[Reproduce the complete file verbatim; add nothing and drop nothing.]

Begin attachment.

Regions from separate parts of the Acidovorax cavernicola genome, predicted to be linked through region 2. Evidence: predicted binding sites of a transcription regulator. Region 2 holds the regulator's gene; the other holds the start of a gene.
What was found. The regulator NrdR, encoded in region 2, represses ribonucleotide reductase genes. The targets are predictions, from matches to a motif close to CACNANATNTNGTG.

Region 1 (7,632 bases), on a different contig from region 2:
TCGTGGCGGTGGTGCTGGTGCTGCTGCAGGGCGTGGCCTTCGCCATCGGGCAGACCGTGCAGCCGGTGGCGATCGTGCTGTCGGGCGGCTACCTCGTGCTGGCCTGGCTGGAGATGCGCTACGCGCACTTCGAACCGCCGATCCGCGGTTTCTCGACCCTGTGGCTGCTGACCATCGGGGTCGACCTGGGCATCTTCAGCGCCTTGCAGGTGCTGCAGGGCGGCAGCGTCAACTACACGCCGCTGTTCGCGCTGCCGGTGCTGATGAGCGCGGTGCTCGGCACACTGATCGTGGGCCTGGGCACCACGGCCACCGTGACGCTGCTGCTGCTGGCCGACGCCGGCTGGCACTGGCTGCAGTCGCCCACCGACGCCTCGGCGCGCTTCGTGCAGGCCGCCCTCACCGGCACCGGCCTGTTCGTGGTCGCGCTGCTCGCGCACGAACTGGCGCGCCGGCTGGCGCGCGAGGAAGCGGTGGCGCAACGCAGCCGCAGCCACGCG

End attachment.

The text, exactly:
Regions from separate parts of the Acidovorax cavernicola genome, predicted to be linked through region 2. Evidence: predicted binding sites of a transcription regulator. Region 2 holds the regulator's gene; the other holds the start of a gene.
What was found. The regulator NrdR, encoded in region 2, represses ribonucleotide reductase genes. The targets are predictions, from matches to a motif close to CACNANATNTNGTG.

Region 1 (7,632 bases), on a different contig from region 2:
TCGTGGCGGTGGTGCTGGTGCTGCTGCAGGGCGTGGCCTTCGCCATCGGGCAGACCGTGCAGCCGGTGGCGATCGTGCTGTCGGGCGGCTACCTCGTGCTGGCCTGGCTGGAGATGCGCTACGCGCACTTCGAACCGCCGATCCGCGGTTTCTCGACCCTGTGGCTGCTGACCATCGGGGTCGACCTGGGCATCTTCAGCGCCTTGCAGGTGCTGCAGGGCGGCAGCGTCAACTACACGCCGCTGTTCGCGCTGCCGGTGCTGATGAGCGCGGTGCTCGGCACACTGATCGTGGGCCTGGGCACCACGGCCACCGTGACGCTGCTGCTGCTGGCCGACGCCGGCTGGCACTGGCTGCAGTCGCCCACCGACGCCTCGGCGCGCTTCGTGCAGGCCGCCCTCACCGGCACCGGCCTGTTCGTGGTCGCGCTGCTCGCGCACGAACTGGCGCGCCGGCTGGCGCGCGAGGAAGCGGTGGCGCAACGCAGCCGCAGCCACGCG